A fellow cannot expect to create and sustain a successful business by merely clicking his fingers. Here are seven characteristics that every successful businesses (whether a large company or a single project run by an individual) should have. The first five deal with the staffing team (and their approach, organisation, mindset, etc.) and the last two with the product and business environment.
1 – Devotion
A successful business needs a devoted team of people (or individual) who are buzzing with ideas and full of enthusiasm for the enterprise. They cannot expect to be successful by just doing the bare minimum…they all need to be committed to the project, and devote time, energy and money into it. Give it your all, your very best!
2 – Communication
Communication is essential, both in a business’ internal management and with its external operations. Staff members need to know what to do, external relations with potential customers, business partners, and etc. are key – customers need to know about products/services/your company, affiliates/business partners need to be kept informed.
A business needs to be contactable (there should not be a delay in replying to an email for example). Remember the customers, they are the ones who buy your products; they are who you should place first and foremost.
3 – Planning
Planning your next step is essential in business. You need to be ready to face issues as they pop up in the future (e.g. financial problems or a new competitor) – anticipate them. Obviously there does need to be a strong element of flexibility within your enterprise, something that is definitely easier with a smaller project. You need the ability to shape, change and adapt yourself to fit your target market. As the American, Benjamin Franklin wisely said:
“By failing to prepare, you are preparing to fail.”
There is also a great need to be clear in your own mind about what you plan to do and how you plan to achieve it. You need to have clear targets, aims and objectives; for each day, week or month (depending on the type of business). If you the leader, do not have a clear idea of what you want to achieve then neither will the members of your staff team. Organisation and communication (as already mentioned) are key.
4 – Integrity
Your brand needs to be recognised as one that is reliable, honest, polite and sensible. People can be very cautious, especially with smaller less known companies trading over the internet. Reputation is a key to success; make sure that yourself and everyone in your team fully understands the importance of this.
5 – The importance of Teamwork (even if you are working by yourself)
It can be very hard slogging by yourself; so if your the only one on the team, perhaps you should consider recruiting another like-minded individual. Or at the very least ask what family and friends think of your project. It’s always good to get a second opinion.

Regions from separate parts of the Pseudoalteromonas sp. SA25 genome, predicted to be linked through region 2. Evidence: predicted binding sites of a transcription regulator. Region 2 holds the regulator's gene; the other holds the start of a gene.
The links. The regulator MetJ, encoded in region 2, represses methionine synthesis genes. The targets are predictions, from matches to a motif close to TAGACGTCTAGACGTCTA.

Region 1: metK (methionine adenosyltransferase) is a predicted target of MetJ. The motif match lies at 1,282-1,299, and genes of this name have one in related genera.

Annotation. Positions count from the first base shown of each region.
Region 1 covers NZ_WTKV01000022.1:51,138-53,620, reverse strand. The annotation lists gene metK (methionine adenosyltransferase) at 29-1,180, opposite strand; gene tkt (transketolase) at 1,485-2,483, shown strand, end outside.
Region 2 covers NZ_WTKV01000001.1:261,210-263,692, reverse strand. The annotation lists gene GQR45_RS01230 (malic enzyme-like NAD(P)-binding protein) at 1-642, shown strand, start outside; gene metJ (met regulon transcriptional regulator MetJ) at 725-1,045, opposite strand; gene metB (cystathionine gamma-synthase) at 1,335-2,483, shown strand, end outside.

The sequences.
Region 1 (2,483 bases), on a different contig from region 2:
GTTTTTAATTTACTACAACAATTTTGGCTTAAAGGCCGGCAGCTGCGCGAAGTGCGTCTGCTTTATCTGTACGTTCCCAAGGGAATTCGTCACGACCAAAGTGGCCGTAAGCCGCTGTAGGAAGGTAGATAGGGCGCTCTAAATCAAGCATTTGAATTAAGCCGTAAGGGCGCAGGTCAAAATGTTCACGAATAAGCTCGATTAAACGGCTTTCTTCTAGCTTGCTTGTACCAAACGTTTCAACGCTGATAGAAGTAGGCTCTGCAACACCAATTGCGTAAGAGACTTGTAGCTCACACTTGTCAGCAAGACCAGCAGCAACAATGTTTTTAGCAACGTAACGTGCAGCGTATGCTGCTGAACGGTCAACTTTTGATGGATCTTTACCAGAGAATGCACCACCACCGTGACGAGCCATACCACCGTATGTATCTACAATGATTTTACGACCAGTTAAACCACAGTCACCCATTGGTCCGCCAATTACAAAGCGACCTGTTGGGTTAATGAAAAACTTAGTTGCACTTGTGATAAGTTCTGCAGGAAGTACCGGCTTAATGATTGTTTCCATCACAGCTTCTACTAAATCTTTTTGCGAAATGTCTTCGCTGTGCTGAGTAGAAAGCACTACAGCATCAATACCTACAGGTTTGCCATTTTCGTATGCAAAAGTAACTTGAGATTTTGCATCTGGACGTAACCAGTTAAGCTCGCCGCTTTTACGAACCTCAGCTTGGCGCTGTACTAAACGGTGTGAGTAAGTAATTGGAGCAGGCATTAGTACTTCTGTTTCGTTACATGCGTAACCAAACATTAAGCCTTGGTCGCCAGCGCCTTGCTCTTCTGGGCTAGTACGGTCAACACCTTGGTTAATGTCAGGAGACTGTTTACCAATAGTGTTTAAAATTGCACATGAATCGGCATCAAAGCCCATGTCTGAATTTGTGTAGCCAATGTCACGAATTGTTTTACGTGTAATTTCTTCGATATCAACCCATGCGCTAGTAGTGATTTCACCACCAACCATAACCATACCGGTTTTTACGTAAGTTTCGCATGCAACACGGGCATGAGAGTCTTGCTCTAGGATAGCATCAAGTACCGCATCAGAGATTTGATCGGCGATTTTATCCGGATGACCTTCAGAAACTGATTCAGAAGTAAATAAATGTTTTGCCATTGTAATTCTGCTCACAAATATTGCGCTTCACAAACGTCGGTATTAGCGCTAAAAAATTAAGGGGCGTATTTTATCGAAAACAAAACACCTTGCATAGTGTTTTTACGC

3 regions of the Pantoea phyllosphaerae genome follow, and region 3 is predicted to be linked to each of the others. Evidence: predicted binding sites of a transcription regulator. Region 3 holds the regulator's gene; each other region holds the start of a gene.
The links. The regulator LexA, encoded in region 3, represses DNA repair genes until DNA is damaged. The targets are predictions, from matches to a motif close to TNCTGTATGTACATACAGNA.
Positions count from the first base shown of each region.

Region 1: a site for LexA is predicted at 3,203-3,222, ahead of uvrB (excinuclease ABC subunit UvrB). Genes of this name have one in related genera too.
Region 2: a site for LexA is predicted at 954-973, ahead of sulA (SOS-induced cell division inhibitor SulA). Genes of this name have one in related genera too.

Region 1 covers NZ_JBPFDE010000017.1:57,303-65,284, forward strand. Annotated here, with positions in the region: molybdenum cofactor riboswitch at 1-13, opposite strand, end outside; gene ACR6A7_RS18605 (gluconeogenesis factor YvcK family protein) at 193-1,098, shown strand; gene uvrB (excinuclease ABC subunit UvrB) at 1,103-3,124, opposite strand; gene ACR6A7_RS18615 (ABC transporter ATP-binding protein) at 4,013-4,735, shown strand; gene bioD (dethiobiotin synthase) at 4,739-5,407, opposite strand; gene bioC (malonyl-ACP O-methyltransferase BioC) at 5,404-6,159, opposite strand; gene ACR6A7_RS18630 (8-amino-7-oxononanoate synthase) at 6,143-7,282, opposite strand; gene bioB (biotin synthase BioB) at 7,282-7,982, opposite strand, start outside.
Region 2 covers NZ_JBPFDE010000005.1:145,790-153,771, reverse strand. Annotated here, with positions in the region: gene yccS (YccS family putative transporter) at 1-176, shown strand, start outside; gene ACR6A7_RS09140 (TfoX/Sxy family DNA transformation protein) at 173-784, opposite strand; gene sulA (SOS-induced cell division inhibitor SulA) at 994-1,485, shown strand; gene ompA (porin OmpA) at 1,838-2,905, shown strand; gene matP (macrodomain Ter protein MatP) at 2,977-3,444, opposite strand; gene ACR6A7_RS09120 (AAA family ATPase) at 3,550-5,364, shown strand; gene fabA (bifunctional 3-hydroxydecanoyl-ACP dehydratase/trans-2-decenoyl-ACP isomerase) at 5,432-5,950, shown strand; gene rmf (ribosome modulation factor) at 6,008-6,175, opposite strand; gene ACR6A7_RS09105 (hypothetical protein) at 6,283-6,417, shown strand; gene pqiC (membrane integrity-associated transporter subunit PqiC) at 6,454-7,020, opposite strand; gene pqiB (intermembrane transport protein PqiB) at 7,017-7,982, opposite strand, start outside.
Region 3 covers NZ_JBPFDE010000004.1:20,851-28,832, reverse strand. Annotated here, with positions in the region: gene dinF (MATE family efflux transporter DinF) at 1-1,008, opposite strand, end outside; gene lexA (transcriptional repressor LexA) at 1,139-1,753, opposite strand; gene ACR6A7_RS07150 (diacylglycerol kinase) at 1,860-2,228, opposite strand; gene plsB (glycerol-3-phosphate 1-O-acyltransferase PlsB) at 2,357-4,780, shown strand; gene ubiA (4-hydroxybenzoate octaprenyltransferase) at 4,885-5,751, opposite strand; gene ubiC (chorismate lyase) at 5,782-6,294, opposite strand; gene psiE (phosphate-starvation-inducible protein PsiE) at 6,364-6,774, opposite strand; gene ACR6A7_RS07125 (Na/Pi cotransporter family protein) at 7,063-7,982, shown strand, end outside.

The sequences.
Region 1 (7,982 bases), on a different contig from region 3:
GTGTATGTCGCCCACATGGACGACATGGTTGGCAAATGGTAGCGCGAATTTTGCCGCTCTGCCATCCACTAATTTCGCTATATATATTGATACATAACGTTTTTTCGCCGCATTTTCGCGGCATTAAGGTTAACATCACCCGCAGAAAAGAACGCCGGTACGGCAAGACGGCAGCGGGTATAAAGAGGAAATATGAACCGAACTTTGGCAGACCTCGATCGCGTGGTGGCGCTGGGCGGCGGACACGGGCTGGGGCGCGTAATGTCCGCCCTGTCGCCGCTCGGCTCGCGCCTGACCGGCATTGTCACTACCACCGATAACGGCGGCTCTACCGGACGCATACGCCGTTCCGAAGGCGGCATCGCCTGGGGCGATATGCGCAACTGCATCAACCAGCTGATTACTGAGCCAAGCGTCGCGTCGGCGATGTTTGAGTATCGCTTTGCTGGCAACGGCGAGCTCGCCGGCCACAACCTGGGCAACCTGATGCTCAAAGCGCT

You don’t want to be caught-up in your own little world of cliche’s. You may be the greatest brain in the world, but a second persons ideas or advice can still make a world of difference. Accept criticism, and see if what the critic says is really true; put yourself in their shoes as well.
6 – Unique selling point(s)
Crucial in selling your products/services.Your project may be great, but so are millions of others, the online market is extremely hard to get into. What is so great and unique about your idea, that makes it better than anything else? You need to be offering a game-changing product. You need to understand the market and environment around you; and also take into account the current trends that might affect the buying decisions taken by customers in your market.
7 – Freshness and innovation
You can’t sell mouldy fruit (at least not where I live!). In the same way you can’t expect to succeed with an out-of-date product.
Big companies like Apple don’t sell and promote their products from a rotten old lean-to in Aunty Ethel’s back-garden. Neither can you find success by selling your products from an out of date platform (e.g. a website designed ten years ago).
You have to keep up. Technology changes fast. The market changes fast. The internet and technological marketplace is rapidly developing (iPad’s and tablets have only been around for four years, yet they are as commonplace nowadays as pigeons in Trafalgar Square. The revolutionary video-game – Minecraft has only been around for three years; yet it has sparked an incredible number of ‘SandBox’ type computer games. Thousands of people earn their keep, by producing videos based on games like Minecraft to websites like YouTube; this is something that would have been unheard of a few years ago.) You need to be at the fore-front of it all. You need to be able to change and adapt fast to the world around you.
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